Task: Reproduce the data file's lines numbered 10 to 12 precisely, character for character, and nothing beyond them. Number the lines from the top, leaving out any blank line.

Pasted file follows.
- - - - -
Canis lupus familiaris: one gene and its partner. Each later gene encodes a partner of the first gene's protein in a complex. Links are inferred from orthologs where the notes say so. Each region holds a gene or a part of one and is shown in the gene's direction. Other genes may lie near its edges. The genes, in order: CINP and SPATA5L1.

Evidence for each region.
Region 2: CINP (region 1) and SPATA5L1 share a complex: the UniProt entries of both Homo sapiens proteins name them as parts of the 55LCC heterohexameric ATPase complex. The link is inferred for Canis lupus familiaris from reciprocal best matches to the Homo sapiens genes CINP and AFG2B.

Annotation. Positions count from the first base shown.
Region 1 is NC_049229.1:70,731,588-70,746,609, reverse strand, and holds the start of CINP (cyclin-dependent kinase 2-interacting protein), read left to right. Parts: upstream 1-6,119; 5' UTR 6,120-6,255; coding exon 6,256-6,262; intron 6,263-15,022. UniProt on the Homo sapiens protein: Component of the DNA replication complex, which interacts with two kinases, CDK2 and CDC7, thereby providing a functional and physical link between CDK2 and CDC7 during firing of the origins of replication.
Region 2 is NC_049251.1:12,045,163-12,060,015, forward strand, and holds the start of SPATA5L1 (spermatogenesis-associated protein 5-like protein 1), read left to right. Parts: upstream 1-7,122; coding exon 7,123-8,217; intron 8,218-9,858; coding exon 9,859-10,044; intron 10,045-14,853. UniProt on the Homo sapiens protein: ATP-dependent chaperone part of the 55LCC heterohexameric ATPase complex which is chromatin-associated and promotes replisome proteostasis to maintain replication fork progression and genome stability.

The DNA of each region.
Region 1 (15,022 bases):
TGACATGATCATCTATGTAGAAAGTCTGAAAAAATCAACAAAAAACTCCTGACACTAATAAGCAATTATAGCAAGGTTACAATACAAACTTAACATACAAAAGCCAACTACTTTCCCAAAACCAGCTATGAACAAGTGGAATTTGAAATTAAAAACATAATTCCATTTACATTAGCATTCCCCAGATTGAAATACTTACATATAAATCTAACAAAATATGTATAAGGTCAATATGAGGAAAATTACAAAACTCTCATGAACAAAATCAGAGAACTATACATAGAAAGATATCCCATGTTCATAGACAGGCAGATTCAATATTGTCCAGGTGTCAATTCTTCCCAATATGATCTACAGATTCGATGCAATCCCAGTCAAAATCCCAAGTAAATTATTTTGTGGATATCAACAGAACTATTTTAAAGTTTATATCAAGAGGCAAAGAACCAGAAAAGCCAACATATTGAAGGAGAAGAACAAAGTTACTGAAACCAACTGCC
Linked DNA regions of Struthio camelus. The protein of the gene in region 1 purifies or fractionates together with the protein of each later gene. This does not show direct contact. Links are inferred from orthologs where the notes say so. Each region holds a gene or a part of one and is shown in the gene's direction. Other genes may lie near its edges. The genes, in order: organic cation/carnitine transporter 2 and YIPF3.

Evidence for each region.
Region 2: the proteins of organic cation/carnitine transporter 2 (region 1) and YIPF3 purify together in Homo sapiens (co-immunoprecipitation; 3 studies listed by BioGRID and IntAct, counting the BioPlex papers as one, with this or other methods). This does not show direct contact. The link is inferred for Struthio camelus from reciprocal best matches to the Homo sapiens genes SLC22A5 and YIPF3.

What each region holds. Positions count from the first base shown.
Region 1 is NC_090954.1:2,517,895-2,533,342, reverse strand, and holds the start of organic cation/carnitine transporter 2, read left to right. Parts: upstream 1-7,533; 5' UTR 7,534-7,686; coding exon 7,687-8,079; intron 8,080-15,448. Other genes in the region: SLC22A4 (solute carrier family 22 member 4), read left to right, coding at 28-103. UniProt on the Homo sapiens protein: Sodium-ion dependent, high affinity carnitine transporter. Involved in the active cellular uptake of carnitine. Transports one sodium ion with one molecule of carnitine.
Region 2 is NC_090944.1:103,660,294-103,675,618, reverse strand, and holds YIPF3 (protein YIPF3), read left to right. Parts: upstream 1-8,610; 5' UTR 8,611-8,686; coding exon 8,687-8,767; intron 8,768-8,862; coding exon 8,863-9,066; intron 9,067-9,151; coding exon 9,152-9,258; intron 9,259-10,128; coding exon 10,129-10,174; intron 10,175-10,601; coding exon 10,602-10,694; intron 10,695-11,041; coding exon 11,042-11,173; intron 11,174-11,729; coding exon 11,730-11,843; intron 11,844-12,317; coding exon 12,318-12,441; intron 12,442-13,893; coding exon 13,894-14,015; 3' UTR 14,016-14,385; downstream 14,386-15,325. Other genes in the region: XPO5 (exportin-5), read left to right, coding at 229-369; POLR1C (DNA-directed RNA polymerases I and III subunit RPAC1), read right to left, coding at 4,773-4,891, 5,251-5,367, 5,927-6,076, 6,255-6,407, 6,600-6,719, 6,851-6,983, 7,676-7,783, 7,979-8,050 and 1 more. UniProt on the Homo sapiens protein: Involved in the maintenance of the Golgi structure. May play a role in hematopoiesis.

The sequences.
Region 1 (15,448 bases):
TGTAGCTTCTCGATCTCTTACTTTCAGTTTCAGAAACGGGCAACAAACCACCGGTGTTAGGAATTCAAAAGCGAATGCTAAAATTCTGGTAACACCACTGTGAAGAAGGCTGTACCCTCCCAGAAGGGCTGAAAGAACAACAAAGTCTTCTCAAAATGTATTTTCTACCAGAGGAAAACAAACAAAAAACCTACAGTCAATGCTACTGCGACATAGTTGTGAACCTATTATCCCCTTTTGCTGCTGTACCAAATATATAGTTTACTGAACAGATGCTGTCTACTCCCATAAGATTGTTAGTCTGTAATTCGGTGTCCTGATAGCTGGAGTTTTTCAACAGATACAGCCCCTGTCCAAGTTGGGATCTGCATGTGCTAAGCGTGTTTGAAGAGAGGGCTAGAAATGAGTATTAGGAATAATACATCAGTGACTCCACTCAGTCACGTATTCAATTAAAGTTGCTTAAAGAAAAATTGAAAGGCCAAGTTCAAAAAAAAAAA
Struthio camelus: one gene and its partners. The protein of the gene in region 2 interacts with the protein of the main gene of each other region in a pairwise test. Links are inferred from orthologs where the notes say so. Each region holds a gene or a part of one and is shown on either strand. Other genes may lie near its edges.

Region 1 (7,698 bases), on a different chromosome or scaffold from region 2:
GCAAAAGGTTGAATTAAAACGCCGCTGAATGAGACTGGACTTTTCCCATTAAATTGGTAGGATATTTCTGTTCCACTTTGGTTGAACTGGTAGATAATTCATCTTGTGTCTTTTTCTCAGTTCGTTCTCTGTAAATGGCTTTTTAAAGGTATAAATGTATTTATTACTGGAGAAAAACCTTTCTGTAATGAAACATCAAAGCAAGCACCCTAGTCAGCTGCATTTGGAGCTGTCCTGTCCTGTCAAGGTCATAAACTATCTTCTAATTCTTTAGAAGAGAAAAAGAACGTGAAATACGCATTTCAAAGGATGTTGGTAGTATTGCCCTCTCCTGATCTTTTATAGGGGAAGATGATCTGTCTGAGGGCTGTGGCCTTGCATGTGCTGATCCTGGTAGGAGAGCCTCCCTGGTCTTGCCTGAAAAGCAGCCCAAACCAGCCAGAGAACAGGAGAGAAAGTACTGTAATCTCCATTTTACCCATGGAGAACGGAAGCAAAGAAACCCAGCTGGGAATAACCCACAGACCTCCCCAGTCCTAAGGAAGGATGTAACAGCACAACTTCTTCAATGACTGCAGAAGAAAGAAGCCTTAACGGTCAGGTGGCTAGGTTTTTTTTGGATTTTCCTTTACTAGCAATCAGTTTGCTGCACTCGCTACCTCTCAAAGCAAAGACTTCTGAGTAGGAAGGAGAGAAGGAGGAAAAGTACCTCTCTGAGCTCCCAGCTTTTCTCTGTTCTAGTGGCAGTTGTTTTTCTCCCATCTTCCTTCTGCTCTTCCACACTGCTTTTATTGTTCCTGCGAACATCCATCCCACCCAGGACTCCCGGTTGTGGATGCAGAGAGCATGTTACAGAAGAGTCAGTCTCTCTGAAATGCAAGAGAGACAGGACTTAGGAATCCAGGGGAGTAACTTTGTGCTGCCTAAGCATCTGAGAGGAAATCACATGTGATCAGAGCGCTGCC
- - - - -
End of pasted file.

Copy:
Linked DNA regions of Struthio camelus. The protein of the gene in region 1 purifies or fractionates together with the protein of each later gene. This does not show direct contact. Links are inferred from orthologs where the notes say so. Each region holds a gene or a part of one and is shown in the gene's direction. Other genes may lie near its edges. The genes, in order: organic cation/carnitine transporter 2 and YIPF3.

Evidence for each region.
Region 2: the proteins of organic cation/carnitine transporter 2 (region 1) and YIPF3 purify together in Homo sapiens (co-immunoprecipitation; 3 studies listed by BioGRID and IntAct, counting the BioPlex papers as one, with this or other methods). This does not show direct contact. The link is inferred for Struthio camelus from reciprocal best matches to the Homo sapiens genes SLC22A5 and YIPF3.